2. Honestly, I cannot think of anything worse that turning up to such a meeting. The athletics club would be another matter entirely of course.

  3. It really is amazing the number of momentous things our generation has witnessed. (H.S. Class of '78, here.) Yet, I wonder whether each generation feels that way.


  4. I think every generation has their memories. For me, it was the Wall coming down, Cold War facedown with the Russians, Gulf War I, space shuttles blowing up, the almost assassination of Reagan, etc.

    By the way, I still have my draft card so you didn't get one of the last.

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  6. A moment of sharing, checking, missing etc..surely a very precious moment for each to share the past, check on each others' achievements and a moment to realise that among these people, they are few we have always been thinking of. Nothing beats high school experience. That moment when energy was running high, mind gains wayward motion and hormones raging wild, ambitions imprinted in our youthful minds.

  7. i have never been to one of my reunions...i guess my 20 year is next year...perhaps....several have found me on facebook as well...ten years or so behind you, we watched the shuttle explode, wore long hair and ripped jeans, unless you wore th ones with zippers all over them...nice remembrances...

  8. I went to my 5th year reunion and none since.

  9. Lynn, the name tag at our reunion used those old photos too. It's amazing how much we change. I didn't have a beard in high school, although I've had this one for 22 years--so I'm sure i'd looked different (and I had more hair back then)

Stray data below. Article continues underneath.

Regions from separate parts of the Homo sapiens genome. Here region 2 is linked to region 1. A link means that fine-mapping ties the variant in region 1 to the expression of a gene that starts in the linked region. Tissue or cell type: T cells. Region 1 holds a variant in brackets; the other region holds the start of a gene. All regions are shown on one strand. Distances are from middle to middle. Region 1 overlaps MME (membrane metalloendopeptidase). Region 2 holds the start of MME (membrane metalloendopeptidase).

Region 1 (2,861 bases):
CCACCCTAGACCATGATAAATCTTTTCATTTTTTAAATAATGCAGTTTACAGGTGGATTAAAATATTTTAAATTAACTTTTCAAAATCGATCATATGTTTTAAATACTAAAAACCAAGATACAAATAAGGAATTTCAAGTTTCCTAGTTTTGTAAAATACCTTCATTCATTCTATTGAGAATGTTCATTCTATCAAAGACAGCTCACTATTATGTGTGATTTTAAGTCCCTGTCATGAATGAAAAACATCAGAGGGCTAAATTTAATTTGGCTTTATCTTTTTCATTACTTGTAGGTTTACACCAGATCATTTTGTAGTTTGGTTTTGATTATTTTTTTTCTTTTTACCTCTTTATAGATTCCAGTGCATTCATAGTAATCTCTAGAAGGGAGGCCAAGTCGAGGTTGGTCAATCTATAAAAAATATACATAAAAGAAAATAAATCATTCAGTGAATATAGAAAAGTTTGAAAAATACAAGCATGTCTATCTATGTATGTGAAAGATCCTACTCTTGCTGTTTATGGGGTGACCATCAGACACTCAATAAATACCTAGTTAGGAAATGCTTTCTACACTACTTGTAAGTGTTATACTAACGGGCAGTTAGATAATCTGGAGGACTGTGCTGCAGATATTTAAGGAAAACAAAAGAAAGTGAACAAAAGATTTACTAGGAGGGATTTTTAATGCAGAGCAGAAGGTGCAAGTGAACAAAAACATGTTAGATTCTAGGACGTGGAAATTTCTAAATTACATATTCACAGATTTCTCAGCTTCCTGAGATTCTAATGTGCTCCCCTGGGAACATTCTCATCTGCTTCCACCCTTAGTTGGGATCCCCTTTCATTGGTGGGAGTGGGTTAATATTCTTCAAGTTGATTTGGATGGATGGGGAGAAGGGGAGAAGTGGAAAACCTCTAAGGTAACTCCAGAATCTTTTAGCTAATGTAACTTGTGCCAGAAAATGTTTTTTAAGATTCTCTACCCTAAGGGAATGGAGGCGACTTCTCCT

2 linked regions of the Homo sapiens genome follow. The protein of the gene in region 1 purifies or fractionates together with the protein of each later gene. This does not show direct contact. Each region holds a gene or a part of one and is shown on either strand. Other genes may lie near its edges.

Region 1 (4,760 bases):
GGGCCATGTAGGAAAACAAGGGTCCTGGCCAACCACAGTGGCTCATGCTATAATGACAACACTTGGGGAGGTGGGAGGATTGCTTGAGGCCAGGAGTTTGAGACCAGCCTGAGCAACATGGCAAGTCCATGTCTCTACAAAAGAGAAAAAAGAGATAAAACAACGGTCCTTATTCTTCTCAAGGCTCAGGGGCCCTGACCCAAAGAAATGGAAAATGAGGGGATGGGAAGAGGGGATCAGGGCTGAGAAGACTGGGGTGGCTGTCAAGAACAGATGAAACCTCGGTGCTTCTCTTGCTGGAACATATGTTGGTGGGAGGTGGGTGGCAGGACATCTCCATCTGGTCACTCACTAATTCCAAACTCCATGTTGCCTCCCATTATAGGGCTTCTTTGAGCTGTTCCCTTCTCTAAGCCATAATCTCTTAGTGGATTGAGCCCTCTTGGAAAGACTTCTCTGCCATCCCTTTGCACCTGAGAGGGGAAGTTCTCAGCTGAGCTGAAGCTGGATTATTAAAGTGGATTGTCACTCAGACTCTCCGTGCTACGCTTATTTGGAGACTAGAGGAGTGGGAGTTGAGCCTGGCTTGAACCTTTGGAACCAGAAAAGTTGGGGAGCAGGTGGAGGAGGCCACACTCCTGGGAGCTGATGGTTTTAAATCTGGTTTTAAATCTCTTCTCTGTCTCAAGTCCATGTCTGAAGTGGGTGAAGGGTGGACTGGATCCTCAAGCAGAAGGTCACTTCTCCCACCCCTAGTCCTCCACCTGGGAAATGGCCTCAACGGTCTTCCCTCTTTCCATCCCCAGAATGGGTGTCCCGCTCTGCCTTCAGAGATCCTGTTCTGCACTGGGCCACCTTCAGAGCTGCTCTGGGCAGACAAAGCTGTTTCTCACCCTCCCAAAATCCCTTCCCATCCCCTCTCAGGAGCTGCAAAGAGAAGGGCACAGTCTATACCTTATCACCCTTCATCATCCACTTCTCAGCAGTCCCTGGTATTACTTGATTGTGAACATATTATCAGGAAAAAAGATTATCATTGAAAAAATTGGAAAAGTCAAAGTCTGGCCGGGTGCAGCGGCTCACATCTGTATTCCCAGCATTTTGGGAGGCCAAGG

Vince, I think it would have been okay... I wouldn't have had a lot of high expectations

    Randall, you right. I'm sure you could take a 12 year scale and run it back across our history and always find major changes that occur during any period of time

    Ed, right after I graduated, they stopped having you to register and that didn't start back until the 80s--I didn't realize you got a card with your registeration

    Cyclops, I'm not sure that I agree with "nothing beats high school experiences." Mine was tolerable, at best, I had way more fun in my late 20s and early 30s

    Brian, you'll have to write a poem about your 20 year one!

    Charles, that bad, eh? I went to my 10th and questioned if I'd ever want to go again

  10. Hey, I made it to my 50th (Class of 1959) and needed those grad pics pinned to classmates to recognize 95% of them. In my memory they had stayed about 20 years old all these years.

    I supposed I'd recommend that. Wait until the 50th to go back, when most everyone's kind of mellowed out and not trying to prove anything anymore. You hear some moving stories about the highlights of people's lives as they look back. You also realize that while people LOOK old, there's still the spirit of their young years in them. That maybe is the most poignant thing about reunions.

  11. I didn't bother with my 10th and I'm not sure I'll make the 20 either. Outside of my band life, high school just wasn't that great.

    Love your classroom pic!

  12. I didn't go to my 5- or 10-year reunion. And am in complete denial that 20 is next year.

    One of my friends had a "who are those old folks" moment recently. He was telling me about running into a girl from his high school class and that "She looks OLD. There's no way I look that old." I said I hated to break it to him, but...

    Darn good post, by the way.

  13. I'm really sorry you couldn't go, Sage. I suspect you would have had a great time. I just attended a "decade" reunion - nearly everyone looked old!

  14. Great post.